Each side in the Persian Gulf sees its moves as purely defensive. It is the other guy who's the belligerent. The latest Iranian tests continue a dangerous action-reaction cycle that could lead to war.
It is no coincidence that Iran fired its salvo of 9 ballistic missiles on July 9 while the G-8 leaders in Japan were calling on Iran to suspend its uranium-enrichment program. Its pyrotechnic display was a political statement, not a demonstration of any new military capability. All the missiles had been tested before; all but the Shahab-3 fly only 70 to 180 miles and are a threat to those on Iran's borders, but no one else. Iran claims the Shahab can now fly 1250 miles, but scientists I talked to (sometimes you really do need to be a rocket scientist) are very skeptical. "This would be a huge leap in capability," says Dr. David Wright of the Union of Concerned Scientists, "If true, it would almost double the missile's range. I'd have to see a lot more before I accepted this claim."
One could start tracing the reaction chain from any link, going back to the 1979 Iranian revolution, but the most relevant might be the Israeli military exercises reported on June 21 where Israel practiced sustained air strikes on a distant target that looked a lot like Iran. Gen. Mohammad Ali Jafari, head of the Iranian Revolutionary Guard said June 28 that if attacked, Iran would close the Strait of Hormuz: "Should a confrontation erupt between us and the enemy, the scope will definitely reach the oil issue... Oil prices will dramatically increase. This is one of the factors deterring the enemy from taking military action." He also cited Iran's missile power and the vulnerability of Israeli and U.S. forces in the region.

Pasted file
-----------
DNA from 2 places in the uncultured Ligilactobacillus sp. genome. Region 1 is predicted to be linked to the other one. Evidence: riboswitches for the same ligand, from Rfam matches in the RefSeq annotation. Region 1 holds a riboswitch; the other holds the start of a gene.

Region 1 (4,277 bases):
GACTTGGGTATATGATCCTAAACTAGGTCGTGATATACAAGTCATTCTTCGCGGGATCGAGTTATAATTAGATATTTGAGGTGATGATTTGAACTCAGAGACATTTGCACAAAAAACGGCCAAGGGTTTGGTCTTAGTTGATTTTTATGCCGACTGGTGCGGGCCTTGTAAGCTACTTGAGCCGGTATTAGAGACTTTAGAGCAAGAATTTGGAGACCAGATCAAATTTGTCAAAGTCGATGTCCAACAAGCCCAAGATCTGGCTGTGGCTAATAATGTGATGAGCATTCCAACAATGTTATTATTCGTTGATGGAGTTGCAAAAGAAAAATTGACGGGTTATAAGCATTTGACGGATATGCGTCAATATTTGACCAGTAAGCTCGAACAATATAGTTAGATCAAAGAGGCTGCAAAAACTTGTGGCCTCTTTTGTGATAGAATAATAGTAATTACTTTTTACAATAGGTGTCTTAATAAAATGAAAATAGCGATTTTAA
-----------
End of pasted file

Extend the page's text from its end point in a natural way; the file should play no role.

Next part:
On July 2, the commander of U.S. naval forces in the Gulf said the U.S. Navy and its Gulf allies will not allow Iran to seal off the crucial straits, through which one-fifth of the world's oil supplies flow. On July 7, the U.S., the United Kingdom and Bahrain ran "Exercise Stake Net" to "practice the tactics and procedures of protecting maritime infrastructure," said Commodore Peter Hudson of the U.S. Fifth Fleet. On July 7, 8 and 9, the G-8 issued statements calling on Iran to end its enrichment program.
On July 9 Iran launches its missiles. It is no secret why. They tell us. "We warn the enemies who intend to threaten us with military exercises and empty psychological operations that our hand will always be on the trigger and our missiles will always be ready to launch," said IRGC air force commander Brigadier General Hussein Salami.
We have seen this movie before. In June 2006, the U.S. and South Korea conducted a large-scale, five-day war game with 22,000 military personnel and three aircraft carriers. It was the largest war game in the Pacific since Vietnam. In response, on July 4, North Korea tested seven ballistic missiles, including the medium-range Nodong that is the basis for the Iranian Shahab.
Here is the risk. If this cycle is not broken, it escalates. With Pyongyang, the U.S. ratcheted up its rhetoric and sanctions efforts after the missile tests. Did North Korea back down? No, it detonated a nuclear weapon in October 2006. Only when the U.S. began direct talks with the Koreans did the tensions ease. Now, the North Koreans are blowing up their nuclear reactor instead of nuclear bombs.
If direct talks (open or secret) do not begin soon, if all sides continue to respond only to that latest action of the other as if it had no precipitant, than the cycle will continue and could spin into a war no side truly wants.
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